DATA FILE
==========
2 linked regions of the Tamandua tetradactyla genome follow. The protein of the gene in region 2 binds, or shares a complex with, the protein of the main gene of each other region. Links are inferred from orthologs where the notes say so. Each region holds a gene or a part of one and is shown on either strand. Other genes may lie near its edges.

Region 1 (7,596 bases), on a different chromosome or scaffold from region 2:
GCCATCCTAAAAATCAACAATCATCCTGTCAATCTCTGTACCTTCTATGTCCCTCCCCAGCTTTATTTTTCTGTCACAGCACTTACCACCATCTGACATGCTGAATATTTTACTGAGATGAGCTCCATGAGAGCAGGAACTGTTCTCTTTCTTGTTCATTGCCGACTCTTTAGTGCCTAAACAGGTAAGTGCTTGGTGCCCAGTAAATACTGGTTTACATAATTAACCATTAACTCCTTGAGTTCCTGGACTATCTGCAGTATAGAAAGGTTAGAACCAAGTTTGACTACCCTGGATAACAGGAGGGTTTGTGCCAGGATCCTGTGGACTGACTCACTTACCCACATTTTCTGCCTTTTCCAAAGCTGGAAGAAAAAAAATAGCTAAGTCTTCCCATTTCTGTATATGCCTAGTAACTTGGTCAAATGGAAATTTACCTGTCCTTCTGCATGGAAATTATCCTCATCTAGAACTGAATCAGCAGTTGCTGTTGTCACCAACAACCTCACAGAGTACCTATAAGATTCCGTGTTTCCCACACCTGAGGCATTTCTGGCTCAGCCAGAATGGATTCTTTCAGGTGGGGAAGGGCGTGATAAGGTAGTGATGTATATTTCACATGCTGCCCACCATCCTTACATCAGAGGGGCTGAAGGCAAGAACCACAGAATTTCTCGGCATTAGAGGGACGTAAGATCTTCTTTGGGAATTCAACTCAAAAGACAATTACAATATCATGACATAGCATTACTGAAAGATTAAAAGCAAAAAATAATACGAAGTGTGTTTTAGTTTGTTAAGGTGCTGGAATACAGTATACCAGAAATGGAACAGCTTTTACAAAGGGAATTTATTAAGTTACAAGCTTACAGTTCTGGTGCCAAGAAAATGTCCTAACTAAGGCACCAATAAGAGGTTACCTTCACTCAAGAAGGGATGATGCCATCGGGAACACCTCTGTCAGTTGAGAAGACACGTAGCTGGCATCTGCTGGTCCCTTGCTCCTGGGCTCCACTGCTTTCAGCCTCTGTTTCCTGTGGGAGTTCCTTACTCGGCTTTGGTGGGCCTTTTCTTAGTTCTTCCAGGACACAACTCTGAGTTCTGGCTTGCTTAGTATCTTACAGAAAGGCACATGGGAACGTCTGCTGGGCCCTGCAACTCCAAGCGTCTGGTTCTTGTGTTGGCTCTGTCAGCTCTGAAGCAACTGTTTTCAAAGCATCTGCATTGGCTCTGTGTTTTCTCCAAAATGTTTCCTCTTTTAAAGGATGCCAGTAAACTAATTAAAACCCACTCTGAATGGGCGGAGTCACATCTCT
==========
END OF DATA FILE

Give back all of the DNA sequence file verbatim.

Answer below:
2 linked regions of the Tamandua tetradactyla genome follow. The protein of the gene in region 2 binds, or shares a complex with, the protein of the main gene of each other region. Links are inferred from orthologs where the notes say so. Each region holds a gene or a part of one and is shown on either strand. Other genes may lie near its edges.

Region 1 (7,596 bases), on a different chromosome or scaffold from region 2:
GCCATCCTAAAAATCAACAATCATCCTGTCAATCTCTGTACCTTCTATGTCCCTCCCCAGCTTTATTTTTCTGTCACAGCACTTACCACCATCTGACATGCTGAATATTTTACTGAGATGAGCTCCATGAGAGCAGGAACTGTTCTCTTTCTTGTTCATTGCCGACTCTTTAGTGCCTAAACAGGTAAGTGCTTGGTGCCCAGTAAATACTGGTTTACATAATTAACCATTAACTCCTTGAGTTCCTGGACTATCTGCAGTATAGAAAGGTTAGAACCAAGTTTGACTACCCTGGATAACAGGAGGGTTTGTGCCAGGATCCTGTGGACTGACTCACTTACCCACATTTTCTGCCTTTTCCAAAGCTGGAAGAAAAAAAATAGCTAAGTCTTCCCATTTCTGTATATGCCTAGTAACTTGGTCAAATGGAAATTTACCTGTCCTTCTGCATGGAAATTATCCTCATCTAGAACTGAATCAGCAGTTGCTGTTGTCACCAACAACCTCACAGAGTACCTATAAGATTCCGTGTTTCCCACACCTGAGGCATTTCTGGCTCAGCCAGAATGGATTCTTTCAGGTGGGGAAGGGCGTGATAAGGTAGTGATGTATATTTCACATGCTGCCCACCATCCTTACATCAGAGGGGCTGAAGGCAAGAACCACAGAATTTCTCGGCATTAGAGGGACGTAAGATCTTCTTTGGGAATTCAACTCAAAAGACAATTACAATATCATGACATAGCATTACTGAAAGATTAAAAGCAAAAAATAATACGAAGTGTGTTTTAGTTTGTTAAGGTGCTGGAATACAGTATACCAGAAATGGAACAGCTTTTACAAAGGGAATTTATTAAGTTACAAGCTTACAGTTCTGGTGCCAAGAAAATGTCCTAACTAAGGCACCAATAAGAGGTTACCTTCACTCAAGAAGGGATGATGCCATCGGGAACACCTCTGTCAGTTGAGAAGACACGTAGCTGGCATCTGCTGGTCCCTTGCTCCTGGGCTCCACTGCTTTCAGCCTCTGTTTCCTGTGGGAGTTCCTTACTCGGCTTTGGTGGGCCTTTTCTTAGTTCTTCCAGGACACAACTCTGAGTTCTGGCTTGCTTAGTATCTTACAGAAAGGCACATGGGAACGTCTGCTGGGCCCTGCAACTCCAAGCGTCTGGTTCTTGTGTTGGCTCTGTCAGCTCTGAAGCAACTGTTTTCAAAGCATCTGCATTGGCTCTGTGTTTTCTCCAAAATGTTTCCTCTTTTAAAGGATGCCAGTAAACTAATTAAAACCCACTCTGAATGGGCGGAGTCACATCTCT